Researchers around the world will soon have full online access to 157 years of scientific knowledge published in the Records of the Australian Museum.
Story by Dr Shane McEvey
In October 2008 the Australian Museum's Scientific Publications Unit began digitising the 157-year legacy of science published to date in the journals Records of the Australian Museum, Australian Museum Memoirs and Technical Reports of the Australian Museum.
By October 2009 researchers around the world will have full access via the Australian Museum website to all the knowledge contained in this vast 34,000-page library.
Improving access and functionality
Finding information in the online journals is extremely fast and simple. The pages of text are stored in fully searchable PDF (portable document format). A reader can enter any word or phrase (such as 'island' or 'fruit fly') and in a split second find all occurrences of the search word in the text.
This level of access is made possible because each page has been scanned using OCR (optical character recognition) - a process that preserves the original appearance of the page exactly while adding an additional layer of searchable text to the electronic file.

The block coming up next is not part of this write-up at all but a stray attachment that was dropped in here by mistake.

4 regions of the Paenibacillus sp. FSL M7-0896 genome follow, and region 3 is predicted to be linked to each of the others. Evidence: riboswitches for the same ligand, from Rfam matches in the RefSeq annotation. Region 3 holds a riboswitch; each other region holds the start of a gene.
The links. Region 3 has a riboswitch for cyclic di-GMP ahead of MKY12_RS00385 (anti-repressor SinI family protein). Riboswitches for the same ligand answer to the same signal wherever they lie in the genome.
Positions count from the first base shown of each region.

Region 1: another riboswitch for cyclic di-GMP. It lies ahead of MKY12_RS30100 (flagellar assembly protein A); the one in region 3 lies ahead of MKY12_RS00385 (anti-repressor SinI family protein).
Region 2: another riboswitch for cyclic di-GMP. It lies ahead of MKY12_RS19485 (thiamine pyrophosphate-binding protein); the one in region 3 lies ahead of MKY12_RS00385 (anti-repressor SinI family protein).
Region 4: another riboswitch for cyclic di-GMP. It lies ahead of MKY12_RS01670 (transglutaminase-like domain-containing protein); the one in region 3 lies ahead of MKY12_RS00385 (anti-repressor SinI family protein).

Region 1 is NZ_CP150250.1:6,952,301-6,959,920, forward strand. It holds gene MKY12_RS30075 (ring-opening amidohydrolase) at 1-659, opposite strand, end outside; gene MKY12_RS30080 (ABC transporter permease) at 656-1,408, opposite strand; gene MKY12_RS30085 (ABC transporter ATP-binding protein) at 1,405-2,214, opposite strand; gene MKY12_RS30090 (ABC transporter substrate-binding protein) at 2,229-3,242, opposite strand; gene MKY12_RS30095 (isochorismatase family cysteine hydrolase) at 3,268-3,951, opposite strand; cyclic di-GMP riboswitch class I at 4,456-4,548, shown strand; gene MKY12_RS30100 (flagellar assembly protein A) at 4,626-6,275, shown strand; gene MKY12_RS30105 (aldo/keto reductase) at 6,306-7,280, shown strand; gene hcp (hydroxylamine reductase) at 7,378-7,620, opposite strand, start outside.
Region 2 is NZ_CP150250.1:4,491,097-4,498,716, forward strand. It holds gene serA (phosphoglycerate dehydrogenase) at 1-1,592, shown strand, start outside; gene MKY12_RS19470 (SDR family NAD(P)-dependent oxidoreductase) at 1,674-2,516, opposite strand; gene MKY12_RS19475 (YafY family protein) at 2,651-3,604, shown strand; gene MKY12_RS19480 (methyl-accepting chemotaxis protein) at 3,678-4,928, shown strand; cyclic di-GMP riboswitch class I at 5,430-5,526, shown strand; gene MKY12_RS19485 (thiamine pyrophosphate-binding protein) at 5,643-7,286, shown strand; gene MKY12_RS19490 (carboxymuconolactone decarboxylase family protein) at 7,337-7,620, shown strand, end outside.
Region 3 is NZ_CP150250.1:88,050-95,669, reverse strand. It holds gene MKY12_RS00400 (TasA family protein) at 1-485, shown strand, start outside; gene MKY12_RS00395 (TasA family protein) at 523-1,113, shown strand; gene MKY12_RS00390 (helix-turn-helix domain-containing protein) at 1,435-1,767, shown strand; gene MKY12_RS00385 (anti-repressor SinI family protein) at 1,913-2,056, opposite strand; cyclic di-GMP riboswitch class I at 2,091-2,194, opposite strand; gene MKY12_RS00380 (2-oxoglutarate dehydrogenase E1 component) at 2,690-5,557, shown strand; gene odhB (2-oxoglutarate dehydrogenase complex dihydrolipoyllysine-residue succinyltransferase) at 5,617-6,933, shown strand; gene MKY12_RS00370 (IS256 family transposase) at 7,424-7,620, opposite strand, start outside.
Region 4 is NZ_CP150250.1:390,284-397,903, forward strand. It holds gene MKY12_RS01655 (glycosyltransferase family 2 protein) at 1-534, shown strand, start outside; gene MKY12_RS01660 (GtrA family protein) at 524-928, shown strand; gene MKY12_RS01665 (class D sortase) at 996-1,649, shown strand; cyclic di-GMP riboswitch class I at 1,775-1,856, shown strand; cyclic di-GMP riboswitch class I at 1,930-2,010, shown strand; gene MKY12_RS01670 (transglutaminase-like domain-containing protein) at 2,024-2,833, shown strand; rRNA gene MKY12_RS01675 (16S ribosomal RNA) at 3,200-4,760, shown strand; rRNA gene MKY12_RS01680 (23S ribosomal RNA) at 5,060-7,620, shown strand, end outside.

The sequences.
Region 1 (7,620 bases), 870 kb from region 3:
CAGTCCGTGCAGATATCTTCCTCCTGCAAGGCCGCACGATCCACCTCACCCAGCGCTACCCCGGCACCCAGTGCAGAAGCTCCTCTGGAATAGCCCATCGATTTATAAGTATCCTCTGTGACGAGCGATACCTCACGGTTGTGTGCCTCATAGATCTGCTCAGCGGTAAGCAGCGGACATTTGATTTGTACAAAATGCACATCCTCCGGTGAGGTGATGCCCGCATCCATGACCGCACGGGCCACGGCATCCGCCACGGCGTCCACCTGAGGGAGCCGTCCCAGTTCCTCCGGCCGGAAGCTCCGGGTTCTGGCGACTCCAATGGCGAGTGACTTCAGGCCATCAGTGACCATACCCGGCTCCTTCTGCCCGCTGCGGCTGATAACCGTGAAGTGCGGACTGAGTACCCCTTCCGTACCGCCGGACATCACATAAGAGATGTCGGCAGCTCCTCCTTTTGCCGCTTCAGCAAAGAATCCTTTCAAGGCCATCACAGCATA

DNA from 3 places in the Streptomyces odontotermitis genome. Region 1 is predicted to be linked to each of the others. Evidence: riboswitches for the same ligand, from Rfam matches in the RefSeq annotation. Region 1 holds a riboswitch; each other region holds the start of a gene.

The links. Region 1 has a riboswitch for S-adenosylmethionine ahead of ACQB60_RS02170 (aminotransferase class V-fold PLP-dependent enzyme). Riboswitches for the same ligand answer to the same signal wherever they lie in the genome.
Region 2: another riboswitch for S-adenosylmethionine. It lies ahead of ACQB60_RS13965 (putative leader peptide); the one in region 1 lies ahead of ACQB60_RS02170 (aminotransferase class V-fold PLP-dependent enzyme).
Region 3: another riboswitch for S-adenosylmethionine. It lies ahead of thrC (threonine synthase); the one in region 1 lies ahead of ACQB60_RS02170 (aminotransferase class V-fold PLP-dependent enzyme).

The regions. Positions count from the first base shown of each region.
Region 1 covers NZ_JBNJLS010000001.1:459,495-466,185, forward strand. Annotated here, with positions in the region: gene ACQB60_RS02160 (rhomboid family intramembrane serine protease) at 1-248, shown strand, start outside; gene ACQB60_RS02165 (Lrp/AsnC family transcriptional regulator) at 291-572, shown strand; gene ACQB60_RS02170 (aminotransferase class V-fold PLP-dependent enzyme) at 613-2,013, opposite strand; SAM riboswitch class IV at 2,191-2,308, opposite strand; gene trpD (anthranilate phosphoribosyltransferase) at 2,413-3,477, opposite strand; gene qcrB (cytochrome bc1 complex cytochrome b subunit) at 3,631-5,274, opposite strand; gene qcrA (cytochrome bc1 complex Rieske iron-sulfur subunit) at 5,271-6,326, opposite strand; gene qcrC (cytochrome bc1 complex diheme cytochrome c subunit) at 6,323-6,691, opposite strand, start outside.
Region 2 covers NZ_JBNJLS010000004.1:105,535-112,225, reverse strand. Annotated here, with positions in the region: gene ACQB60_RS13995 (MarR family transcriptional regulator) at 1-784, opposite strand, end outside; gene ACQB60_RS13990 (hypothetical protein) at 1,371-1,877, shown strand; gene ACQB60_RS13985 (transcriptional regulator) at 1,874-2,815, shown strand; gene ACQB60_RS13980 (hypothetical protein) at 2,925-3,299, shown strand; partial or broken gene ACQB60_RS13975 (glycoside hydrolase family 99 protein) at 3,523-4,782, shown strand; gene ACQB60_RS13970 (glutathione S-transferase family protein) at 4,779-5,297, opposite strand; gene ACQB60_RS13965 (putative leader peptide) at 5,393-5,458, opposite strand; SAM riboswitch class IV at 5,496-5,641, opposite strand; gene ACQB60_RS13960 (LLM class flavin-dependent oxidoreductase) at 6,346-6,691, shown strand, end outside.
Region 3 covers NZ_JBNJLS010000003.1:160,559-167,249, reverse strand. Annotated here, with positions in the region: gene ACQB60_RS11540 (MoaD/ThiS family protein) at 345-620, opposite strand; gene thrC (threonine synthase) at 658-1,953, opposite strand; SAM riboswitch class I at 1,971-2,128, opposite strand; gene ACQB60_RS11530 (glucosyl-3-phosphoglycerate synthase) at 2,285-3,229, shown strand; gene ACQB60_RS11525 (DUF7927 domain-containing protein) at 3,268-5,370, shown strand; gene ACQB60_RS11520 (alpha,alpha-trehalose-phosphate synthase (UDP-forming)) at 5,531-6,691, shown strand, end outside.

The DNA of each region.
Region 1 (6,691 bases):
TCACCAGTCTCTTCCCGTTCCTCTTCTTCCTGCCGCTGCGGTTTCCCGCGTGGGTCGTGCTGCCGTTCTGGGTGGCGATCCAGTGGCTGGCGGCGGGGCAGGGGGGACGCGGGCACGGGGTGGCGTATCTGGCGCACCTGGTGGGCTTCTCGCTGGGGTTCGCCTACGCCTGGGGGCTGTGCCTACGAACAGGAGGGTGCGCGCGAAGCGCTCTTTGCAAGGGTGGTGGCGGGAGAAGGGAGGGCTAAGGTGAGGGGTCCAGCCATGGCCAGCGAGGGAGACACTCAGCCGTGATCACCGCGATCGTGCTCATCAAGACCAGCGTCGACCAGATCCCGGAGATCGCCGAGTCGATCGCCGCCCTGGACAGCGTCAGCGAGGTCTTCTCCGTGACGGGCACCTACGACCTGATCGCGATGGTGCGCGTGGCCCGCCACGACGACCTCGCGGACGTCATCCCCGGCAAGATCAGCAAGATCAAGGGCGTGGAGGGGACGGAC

Functionality of the text is being further enhanced using hyperlinks, which are links embedded in the text that can transport the reader immediately to other online works. Each of the 1525 PDFs (one for each of the scientific publications) has been registered with a unique digital object identifier (DOI) to optimise this functionality.
A wealth of knowledge about nature and cultures
The extent of the Museum's contribution to the exploration of nature and cultures in Australia is nowhere more tangible than in the thousands of pages we've published throughout last century and in the last decade of the nineteenth century. For example:
All these scholarly works are now part of the cross-linked, cross-referenced, interconnected hypertext of the twenty-first century scientific literature. Have a look: